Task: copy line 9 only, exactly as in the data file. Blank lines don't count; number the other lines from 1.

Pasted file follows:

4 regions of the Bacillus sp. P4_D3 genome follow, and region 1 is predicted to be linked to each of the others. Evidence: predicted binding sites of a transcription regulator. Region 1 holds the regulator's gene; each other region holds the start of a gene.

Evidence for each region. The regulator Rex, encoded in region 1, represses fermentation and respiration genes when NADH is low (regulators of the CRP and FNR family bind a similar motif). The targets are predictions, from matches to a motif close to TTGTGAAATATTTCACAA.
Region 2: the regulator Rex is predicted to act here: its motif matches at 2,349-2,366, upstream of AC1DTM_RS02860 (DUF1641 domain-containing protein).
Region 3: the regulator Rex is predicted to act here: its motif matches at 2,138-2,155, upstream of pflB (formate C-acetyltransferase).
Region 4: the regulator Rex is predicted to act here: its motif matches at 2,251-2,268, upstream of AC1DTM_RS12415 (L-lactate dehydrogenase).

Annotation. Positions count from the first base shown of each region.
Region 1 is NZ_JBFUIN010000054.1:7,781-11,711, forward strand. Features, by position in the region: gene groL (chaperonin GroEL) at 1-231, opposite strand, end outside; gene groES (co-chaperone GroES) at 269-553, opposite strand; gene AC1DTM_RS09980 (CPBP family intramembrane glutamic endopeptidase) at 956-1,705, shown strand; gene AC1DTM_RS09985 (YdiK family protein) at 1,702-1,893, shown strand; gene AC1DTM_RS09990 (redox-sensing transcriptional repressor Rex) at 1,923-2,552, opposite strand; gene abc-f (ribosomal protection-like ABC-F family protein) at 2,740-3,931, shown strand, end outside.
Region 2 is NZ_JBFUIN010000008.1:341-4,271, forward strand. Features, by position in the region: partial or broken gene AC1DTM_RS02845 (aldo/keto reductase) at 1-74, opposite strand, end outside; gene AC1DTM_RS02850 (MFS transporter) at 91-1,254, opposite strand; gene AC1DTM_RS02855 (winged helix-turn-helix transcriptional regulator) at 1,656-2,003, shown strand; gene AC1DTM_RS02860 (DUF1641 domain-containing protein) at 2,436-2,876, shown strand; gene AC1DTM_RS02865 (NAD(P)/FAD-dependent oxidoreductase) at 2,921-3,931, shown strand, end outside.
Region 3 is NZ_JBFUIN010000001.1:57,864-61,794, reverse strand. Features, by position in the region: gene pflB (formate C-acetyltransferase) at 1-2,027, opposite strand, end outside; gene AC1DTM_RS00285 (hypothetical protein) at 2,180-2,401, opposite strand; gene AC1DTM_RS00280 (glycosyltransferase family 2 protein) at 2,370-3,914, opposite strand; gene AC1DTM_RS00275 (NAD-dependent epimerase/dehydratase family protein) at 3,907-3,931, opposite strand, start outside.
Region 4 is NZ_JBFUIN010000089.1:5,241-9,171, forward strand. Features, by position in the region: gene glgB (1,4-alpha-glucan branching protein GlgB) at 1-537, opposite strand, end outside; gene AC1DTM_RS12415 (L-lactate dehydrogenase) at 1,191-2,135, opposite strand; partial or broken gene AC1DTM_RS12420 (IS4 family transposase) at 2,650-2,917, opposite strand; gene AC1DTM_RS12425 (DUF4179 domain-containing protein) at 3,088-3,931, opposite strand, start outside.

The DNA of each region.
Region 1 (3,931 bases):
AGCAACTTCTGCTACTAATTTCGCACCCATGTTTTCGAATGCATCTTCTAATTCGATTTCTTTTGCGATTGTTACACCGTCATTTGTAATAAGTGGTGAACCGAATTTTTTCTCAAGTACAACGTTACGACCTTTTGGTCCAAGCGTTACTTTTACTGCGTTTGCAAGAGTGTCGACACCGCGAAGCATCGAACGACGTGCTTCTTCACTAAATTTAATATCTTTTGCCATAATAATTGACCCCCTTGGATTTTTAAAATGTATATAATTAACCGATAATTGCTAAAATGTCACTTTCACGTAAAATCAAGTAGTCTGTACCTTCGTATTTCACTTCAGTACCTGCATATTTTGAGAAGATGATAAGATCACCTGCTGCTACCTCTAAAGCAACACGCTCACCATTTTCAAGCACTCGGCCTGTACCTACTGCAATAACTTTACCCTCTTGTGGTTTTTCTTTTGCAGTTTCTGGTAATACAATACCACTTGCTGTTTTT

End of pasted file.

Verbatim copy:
Region 3 is NZ_JBFUIN010000001.1:57,864-61,794, reverse strand. Features, by position in the region: gene pflB (formate C-acetyltransferase) at 1-2,027, opposite strand, end outside; gene AC1DTM_RS00285 (hypothetical protein) at 2,180-2,401, opposite strand; gene AC1DTM_RS00280 (glycosyltransferase family 2 protein) at 2,370-3,914, opposite strand; gene AC1DTM_RS00275 (NAD-dependent epimerase/dehydratase family protein) at 3,907-3,931, opposite strand, start outside.